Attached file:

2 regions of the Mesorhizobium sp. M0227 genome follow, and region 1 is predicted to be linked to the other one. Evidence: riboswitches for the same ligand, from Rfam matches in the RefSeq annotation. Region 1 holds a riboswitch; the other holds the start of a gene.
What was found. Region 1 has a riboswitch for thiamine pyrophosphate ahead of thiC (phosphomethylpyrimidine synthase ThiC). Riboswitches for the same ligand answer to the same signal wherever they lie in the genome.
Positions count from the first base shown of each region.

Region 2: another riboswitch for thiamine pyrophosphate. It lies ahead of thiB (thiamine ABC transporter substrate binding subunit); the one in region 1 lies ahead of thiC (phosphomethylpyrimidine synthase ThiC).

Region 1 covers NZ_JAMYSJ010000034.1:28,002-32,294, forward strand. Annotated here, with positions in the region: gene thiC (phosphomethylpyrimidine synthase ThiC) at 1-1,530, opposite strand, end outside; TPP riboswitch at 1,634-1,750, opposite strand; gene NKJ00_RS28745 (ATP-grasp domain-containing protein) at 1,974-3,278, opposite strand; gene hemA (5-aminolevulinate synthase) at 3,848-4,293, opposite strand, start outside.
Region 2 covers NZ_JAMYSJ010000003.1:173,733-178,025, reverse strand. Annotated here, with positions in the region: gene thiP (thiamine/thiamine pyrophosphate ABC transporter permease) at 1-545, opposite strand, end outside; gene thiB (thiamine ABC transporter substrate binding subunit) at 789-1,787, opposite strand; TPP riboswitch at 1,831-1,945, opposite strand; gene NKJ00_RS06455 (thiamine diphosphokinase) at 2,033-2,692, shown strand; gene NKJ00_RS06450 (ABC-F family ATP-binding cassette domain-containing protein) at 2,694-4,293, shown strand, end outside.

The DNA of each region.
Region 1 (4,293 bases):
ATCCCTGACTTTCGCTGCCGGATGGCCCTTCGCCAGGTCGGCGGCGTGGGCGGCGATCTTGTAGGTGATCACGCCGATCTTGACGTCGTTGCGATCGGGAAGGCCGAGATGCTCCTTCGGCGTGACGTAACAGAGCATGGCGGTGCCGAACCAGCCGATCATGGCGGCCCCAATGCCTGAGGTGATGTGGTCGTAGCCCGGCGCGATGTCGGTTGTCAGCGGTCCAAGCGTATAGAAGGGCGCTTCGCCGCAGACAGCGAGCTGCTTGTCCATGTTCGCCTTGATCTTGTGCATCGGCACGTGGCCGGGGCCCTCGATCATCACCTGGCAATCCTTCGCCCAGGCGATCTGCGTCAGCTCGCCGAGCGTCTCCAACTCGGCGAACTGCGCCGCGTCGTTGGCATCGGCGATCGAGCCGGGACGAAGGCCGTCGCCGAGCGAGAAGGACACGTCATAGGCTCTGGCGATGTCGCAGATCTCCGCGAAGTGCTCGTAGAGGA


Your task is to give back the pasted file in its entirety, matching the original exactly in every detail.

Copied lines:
2 regions of the Mesorhizobium sp. M0227 genome follow, and region 1 is predicted to be linked to the other one. Evidence: riboswitches for the same ligand, from Rfam matches in the RefSeq annotation. Region 1 holds a riboswitch; the other holds the start of a gene.
What was found. Region 1 has a riboswitch for thiamine pyrophosphate ahead of thiC (phosphomethylpyrimidine synthase ThiC). Riboswitches for the same ligand answer to the same signal wherever they lie in the genome.
Positions count from the first base shown of each region.

Region 2: another riboswitch for thiamine pyrophosphate. It lies ahead of thiB (thiamine ABC transporter substrate binding subunit); the one in region 1 lies ahead of thiC (phosphomethylpyrimidine synthase ThiC).

Region 1 covers NZ_JAMYSJ010000034.1:28,002-32,294, forward strand. Annotated here, with positions in the region: gene thiC (phosphomethylpyrimidine synthase ThiC) at 1-1,530, opposite strand, end outside; TPP riboswitch at 1,634-1,750, opposite strand; gene NKJ00_RS28745 (ATP-grasp domain-containing protein) at 1,974-3,278, opposite strand; gene hemA (5-aminolevulinate synthase) at 3,848-4,293, opposite strand, start outside.
Region 2 covers NZ_JAMYSJ010000003.1:173,733-178,025, reverse strand. Annotated here, with positions in the region: gene thiP (thiamine/thiamine pyrophosphate ABC transporter permease) at 1-545, opposite strand, end outside; gene thiB (thiamine ABC transporter substrate binding subunit) at 789-1,787, opposite strand; TPP riboswitch at 1,831-1,945, opposite strand; gene NKJ00_RS06455 (thiamine diphosphokinase) at 2,033-2,692, shown strand; gene NKJ00_RS06450 (ABC-F family ATP-binding cassette domain-containing protein) at 2,694-4,293, shown strand, end outside.

The DNA of each region.
Region 1 (4,293 bases):
ATCCCTGACTTTCGCTGCCGGATGGCCCTTCGCCAGGTCGGCGGCGTGGGCGGCGATCTTGTAGGTGATCACGCCGATCTTGACGTCGTTGCGATCGGGAAGGCCGAGATGCTCCTTCGGCGTGACGTAACAGAGCATGGCGGTGCCGAACCAGCCGATCATGGCGGCCCCAATGCCTGAGGTGATGTGGTCGTAGCCCGGCGCGATGTCGGTTGTCAGCGGTCCAAGCGTATAGAAGGGCGCTTCGCCGCAGACAGCGAGCTGCTTGTCCATGTTCGCCTTGATCTTGTGCATCGGCACGTGGCCGGGGCCCTCGATCATCACCTGGCAATCCTTCGCCCAGGCGATCTGCGTCAGCTCGCCGAGCGTCTCCAACTCGGCGAACTGCGCCGCGTCGTTGGCATCGGCGATCGAGCCGGGACGAAGGCCGTCGCCGAGCGAGAAGGACACGTCATAGGCTCTGGCGATGTCGCAGATCTCCGCGAAGTGCTCGTAGAGGA